First, here’s what happened on stage, in full detail. As Nestor Galan announced Tito Rojas entrance on stage, unexpectedly, after a considerable amount of time and silence on stage, Reynaldo Jorge cued the band to begin performing "Juanito Alimaña," as Juan Bayona was the singer appearing on stage. Tito Rojas appeared halfway during the opening lyrics, humming a few bars with Bayona before the coro enters. This is where actually Bayona, after exposing the theme, exits stage, leaving Rojas with the task of expanding on the theme with his soneos. But for some reason Rojas wasn’t able to construct fluid lines for the soneos, opting then for an easy exit: recapping on some of his popular mottoes ("Tremendo gallo," "Dale pa’bajo," "No respetan… a nadie," "Perdona, sa’es…," etc.). But this didn’t work either, as many of the musicians’ faces began turning red. Resuming: there never was any sync between Tito Rojas and the band. None of these musicians have played with Tito Rojas before, and Tito’s mistake of not rehearsing or, at least, getting familiarized with the tune cost him way dearly. In my opinion, a good conga solo by Eddie Montalvo or a timbale solo by Edgar Reyes himself could have, at least partly, saved the tune.

    Up to this point, this was just a bad night for Tito, but, in his desperation after being booed, he tried anything to rectify his error… only to worsen the whole situation. First, he tried to crank out his current single ("Por Mujeres Como Tu"), but this was the worst decision he has ever made, not to mention he chose the worst scenario ever to pull such a prank. Next, he began singing "La Maria" (a tune from the Fania 1973 album "Lo Mato," officially the last one by Hector with Willie’s original band) a cappella, since no one in the band dared to follow him. Here is where actually speculations about Tito being "under the effects of alcohol and/or you name what else" began running wild between audience members. The concert producers decided that the show had to go on, and Galan introduced Ismael Miranda back on stage for his second tune of the night ("Bandolera"). But Tito wouldn’t step off (to the dismay of the screaming audience), as he looked towards Miranda (with whom he had sang in duo before), as in asking for a duo spin-off with no results, as Miranda knowingly ignored his presence. It wasn’t until this song finished that one of the producers walked Tito off the stage.

    Tito Rojas was scheduled to do another song, "Todo Tiene Su Final," but this tune was written-off from the song list by the producers, since (quote) "he wasn’t in proper condition… he apparently had his mind blown away by something he consumed (end of quote)." But Cano Estremera, who has always shown respect for Tito Rojas, has a very different point of view of this incident: (quote) "He was desperate looking for his reading glasses, since he didn’t do his homework of learning his tune’s lyrics (note: as a reminder, notice once again that both Ismael Miranda and Adalberto Santiago read their lyrics on stage). So I asked Juan Bayona to walk out with Tito and sing the song lyrics and then let him alone on the soneos… For what I did see (backstage), Tito Rojas was fully conscious and in proper condition (end of quote)."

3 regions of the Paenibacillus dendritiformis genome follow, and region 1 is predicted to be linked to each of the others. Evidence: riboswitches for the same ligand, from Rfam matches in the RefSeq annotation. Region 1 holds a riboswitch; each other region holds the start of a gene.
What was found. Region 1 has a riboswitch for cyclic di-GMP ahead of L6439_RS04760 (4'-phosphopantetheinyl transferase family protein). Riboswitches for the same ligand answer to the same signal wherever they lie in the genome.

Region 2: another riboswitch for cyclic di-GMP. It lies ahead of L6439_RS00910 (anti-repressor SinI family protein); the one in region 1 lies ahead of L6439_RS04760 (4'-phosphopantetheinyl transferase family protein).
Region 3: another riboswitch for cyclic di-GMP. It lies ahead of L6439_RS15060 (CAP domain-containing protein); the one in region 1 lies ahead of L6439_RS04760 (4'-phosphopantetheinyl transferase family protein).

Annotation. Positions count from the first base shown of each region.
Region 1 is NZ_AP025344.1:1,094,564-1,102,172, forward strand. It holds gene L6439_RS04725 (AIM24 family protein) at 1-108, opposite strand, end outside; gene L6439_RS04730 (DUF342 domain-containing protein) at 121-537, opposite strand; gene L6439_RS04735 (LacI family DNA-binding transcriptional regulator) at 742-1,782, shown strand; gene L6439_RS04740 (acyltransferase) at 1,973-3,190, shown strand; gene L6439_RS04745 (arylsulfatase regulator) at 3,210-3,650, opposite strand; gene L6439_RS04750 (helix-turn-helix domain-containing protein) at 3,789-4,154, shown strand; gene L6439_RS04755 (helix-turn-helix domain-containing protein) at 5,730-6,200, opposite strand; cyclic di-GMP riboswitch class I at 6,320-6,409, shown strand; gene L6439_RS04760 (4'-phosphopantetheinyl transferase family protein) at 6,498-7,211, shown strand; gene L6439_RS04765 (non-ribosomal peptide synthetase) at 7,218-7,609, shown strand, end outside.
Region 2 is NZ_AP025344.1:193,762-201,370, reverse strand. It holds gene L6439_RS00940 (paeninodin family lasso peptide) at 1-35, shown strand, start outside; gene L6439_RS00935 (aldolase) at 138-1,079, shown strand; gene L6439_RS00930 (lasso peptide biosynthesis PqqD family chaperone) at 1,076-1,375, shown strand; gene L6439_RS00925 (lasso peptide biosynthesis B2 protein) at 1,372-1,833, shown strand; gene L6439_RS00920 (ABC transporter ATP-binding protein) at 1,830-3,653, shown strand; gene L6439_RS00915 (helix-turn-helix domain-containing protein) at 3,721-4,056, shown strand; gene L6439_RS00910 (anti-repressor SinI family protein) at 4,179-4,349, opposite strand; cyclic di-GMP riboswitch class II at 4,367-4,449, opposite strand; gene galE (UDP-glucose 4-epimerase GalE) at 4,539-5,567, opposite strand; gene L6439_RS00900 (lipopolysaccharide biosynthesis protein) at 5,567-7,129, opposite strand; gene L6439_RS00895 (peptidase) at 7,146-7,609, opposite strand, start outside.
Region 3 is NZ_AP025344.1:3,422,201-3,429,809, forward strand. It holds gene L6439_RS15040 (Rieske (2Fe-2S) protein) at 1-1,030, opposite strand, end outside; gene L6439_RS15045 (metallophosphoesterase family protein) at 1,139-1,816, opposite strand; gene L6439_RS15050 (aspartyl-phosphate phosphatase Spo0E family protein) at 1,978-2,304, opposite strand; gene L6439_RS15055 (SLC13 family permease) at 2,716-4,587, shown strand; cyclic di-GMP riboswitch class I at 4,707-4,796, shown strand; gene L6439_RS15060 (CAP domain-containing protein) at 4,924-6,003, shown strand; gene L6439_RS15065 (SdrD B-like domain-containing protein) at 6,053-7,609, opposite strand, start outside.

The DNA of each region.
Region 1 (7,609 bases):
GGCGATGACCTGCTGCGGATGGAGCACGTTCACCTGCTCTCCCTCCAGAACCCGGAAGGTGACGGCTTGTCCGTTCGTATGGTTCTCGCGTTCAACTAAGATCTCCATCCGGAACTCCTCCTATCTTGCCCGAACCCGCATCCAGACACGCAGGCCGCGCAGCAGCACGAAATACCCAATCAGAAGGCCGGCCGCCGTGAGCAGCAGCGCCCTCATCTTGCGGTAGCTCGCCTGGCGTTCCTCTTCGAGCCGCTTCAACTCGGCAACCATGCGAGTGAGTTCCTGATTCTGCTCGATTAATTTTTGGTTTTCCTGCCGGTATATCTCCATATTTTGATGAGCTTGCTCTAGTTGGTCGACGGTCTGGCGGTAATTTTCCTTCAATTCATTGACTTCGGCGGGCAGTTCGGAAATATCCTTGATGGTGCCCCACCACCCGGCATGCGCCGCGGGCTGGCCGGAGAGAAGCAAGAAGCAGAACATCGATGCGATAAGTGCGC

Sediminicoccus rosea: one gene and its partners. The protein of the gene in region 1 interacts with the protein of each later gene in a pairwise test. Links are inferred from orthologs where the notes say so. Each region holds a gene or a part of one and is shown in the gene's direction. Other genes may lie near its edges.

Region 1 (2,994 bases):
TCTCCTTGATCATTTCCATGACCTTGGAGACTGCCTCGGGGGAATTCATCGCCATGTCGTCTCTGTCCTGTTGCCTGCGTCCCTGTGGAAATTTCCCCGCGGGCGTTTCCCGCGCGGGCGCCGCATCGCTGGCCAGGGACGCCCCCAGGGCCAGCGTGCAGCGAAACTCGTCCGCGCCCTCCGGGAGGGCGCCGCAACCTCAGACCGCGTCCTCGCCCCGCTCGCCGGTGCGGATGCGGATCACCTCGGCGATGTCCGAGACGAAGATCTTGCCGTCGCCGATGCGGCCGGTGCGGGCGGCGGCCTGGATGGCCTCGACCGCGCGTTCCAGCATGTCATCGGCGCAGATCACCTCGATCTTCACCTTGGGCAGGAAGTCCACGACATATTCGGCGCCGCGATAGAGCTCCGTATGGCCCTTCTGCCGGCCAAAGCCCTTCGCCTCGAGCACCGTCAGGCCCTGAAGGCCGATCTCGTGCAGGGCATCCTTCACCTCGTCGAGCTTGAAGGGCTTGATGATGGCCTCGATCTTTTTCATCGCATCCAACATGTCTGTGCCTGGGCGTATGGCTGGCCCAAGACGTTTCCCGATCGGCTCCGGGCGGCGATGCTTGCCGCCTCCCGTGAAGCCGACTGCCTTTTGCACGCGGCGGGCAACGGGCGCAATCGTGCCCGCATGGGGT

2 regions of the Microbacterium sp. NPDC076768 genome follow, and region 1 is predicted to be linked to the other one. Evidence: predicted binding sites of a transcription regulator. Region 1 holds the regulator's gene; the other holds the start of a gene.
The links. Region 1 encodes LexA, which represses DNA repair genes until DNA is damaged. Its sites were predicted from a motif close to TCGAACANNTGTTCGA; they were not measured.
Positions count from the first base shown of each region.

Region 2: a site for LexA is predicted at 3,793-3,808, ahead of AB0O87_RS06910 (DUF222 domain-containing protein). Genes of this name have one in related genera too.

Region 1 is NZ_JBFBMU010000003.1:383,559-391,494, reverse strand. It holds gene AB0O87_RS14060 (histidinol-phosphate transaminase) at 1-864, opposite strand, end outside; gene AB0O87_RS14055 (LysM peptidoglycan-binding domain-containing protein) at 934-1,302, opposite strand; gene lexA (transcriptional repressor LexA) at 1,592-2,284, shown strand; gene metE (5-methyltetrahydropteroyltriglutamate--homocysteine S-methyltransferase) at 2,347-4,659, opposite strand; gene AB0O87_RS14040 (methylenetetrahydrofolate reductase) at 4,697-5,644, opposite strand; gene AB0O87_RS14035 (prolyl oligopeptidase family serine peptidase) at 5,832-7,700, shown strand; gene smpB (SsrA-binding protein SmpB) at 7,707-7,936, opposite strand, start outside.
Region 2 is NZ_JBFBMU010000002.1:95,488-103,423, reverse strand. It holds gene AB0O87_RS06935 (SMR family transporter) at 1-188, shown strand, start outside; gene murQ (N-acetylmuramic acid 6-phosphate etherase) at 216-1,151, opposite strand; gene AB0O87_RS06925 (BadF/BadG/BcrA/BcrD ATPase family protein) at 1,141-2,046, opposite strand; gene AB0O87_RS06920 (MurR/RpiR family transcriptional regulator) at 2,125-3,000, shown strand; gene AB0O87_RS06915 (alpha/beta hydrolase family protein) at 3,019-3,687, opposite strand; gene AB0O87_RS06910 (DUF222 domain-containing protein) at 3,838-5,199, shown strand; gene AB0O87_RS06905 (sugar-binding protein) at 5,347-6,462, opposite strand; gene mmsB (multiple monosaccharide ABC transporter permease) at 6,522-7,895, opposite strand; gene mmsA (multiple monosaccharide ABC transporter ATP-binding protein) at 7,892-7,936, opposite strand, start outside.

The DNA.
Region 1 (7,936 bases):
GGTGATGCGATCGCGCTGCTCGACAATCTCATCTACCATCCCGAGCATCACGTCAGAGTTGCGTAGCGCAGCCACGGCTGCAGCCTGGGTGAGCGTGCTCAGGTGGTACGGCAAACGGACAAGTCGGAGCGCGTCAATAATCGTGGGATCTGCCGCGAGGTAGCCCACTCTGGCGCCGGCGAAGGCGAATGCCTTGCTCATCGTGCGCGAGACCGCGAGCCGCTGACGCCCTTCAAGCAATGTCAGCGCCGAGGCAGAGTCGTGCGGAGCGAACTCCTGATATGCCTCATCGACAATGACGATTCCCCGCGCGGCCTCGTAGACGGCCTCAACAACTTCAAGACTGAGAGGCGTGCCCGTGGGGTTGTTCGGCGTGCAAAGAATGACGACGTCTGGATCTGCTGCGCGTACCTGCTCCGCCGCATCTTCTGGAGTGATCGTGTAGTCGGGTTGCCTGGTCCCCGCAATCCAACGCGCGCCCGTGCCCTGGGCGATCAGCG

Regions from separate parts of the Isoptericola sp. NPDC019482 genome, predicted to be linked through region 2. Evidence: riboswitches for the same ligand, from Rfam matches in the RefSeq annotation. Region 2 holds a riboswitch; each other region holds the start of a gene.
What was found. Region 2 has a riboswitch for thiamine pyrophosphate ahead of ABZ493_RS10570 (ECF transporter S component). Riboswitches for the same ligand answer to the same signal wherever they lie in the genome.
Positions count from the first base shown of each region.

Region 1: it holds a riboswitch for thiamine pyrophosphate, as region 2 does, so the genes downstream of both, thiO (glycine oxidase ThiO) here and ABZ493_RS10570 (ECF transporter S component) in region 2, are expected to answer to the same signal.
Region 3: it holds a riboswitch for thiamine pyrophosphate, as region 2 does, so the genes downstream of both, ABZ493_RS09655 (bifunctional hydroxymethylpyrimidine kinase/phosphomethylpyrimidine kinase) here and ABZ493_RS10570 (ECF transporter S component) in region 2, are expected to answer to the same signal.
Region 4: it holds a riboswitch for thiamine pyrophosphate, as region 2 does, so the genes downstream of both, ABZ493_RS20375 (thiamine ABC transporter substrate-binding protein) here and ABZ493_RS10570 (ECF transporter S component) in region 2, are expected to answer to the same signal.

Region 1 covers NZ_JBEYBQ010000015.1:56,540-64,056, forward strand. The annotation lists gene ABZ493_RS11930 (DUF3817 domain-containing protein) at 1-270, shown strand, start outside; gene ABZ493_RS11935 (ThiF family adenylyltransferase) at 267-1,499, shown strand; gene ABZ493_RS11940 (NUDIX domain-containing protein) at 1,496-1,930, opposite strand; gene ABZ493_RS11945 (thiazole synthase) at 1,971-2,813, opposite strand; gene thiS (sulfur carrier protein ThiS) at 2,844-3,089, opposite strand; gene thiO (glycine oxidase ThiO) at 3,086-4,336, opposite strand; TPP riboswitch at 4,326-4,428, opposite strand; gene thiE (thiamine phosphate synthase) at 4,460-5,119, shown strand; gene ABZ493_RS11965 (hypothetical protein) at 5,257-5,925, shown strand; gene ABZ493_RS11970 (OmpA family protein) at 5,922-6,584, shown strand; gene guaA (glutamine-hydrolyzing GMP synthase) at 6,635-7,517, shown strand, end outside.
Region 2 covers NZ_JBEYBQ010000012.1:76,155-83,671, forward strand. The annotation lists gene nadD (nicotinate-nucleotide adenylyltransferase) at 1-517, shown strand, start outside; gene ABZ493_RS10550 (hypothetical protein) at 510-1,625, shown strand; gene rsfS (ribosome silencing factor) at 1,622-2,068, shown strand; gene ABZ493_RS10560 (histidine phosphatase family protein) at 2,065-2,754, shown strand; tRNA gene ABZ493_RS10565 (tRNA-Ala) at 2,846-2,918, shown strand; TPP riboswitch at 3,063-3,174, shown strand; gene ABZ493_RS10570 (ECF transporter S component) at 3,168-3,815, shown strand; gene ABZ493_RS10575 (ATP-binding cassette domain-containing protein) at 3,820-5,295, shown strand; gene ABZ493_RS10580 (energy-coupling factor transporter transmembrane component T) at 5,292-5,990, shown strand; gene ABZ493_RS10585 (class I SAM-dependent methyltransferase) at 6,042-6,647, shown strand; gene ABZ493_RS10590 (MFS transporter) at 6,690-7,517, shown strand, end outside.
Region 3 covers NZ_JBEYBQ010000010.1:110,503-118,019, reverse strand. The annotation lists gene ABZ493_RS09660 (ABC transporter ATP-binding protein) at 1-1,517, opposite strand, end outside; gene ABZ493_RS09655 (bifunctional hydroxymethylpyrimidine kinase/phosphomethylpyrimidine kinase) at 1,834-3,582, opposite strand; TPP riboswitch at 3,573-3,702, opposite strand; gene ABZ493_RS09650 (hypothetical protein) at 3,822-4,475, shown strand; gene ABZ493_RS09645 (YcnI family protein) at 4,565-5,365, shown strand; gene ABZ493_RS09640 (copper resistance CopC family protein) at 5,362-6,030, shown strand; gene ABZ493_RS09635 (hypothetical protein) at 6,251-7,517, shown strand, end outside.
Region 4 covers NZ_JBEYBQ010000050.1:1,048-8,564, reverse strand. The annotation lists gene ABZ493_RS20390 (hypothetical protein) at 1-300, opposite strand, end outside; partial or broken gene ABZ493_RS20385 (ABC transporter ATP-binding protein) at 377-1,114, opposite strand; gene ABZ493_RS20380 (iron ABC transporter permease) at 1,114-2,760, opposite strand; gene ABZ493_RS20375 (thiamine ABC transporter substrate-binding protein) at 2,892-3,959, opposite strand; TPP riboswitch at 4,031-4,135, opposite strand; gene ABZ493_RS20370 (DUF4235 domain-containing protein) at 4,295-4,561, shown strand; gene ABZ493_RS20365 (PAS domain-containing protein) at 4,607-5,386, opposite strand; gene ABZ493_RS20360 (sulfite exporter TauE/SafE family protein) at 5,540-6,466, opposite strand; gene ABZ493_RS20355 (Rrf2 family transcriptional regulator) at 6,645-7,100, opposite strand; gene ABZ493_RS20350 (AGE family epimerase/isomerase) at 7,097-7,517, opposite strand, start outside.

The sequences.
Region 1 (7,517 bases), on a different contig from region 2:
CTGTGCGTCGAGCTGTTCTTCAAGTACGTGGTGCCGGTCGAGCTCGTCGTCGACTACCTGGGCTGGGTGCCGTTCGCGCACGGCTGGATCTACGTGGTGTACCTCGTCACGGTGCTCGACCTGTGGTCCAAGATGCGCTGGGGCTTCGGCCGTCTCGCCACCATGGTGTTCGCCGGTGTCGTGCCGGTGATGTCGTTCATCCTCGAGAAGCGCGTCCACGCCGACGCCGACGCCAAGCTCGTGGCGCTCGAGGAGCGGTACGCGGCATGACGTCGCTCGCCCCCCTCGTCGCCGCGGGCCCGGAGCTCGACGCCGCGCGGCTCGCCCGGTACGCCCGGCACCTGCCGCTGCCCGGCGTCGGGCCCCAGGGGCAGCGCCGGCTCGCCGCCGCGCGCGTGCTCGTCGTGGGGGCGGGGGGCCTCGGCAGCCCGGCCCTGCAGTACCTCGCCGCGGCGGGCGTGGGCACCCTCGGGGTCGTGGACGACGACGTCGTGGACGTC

Two days after the concert, a very ashamed Tito Rojas apologized publicly, both on television and via a press release, for what happened during his performance. He did not only confirm Cano’s version and recognized that he made an error by not rehearsing his tune properly, but he also stated emphatically that he wasn’t under alcohol or drugs influence during his show, (quote) "In fact, I DON’T drink or smoke!" (end of quote). Expanding on this point, it’s worth to notice that Rojas had a liver operation almost three years ago. His glasses, by the way, were never found. And this ends the depiction of what happened with Tito Rojas that night, with all points of view fully covered. Judge by yourself if you want to, but you really had to be there on May 1, 1999 at the Hiram Bithorn Stadium to witness and comprehend what really happened. As for me, this case is closed.

    There were other things to criticize from the show: Cano Estremera, for instance, also told the press that he was scheduled to do two more songs, "Piraña" and "Ah Ah Oh No" (both from Willie’s album "El Juicio," Fania, 1972), but the scores were never found. He, in fact, was the only one who publicly (and heavily) criticized the disorganization of the event. On the other hand, whoever had the idea of letting the beer concessions to sell their beers without first serving them on plastic cups and disposing of the cans properly should be hanged upside down. These kinds of things, on the wrong hands, can be easily turned into deadly projectiles. Think of it, would you? Fortunately, the guy who threw one of these cans into the stage didn’t hit anybody, but imagine what would happen on stage if he did score a hit. Man, what the hell was he thinking, anyway…?

    Well, that wraps it for this review. Our next assignments: The Heineken Jazzfest by the end of May, and the Tribute to Manny Oquendo on August, with a stellar lineup already on plans. But the details for this one will be covered in an upcoming report. Thank you for reading and may God bless you all! Stay tuned…

Inicialmente publicado en Oasis Salsero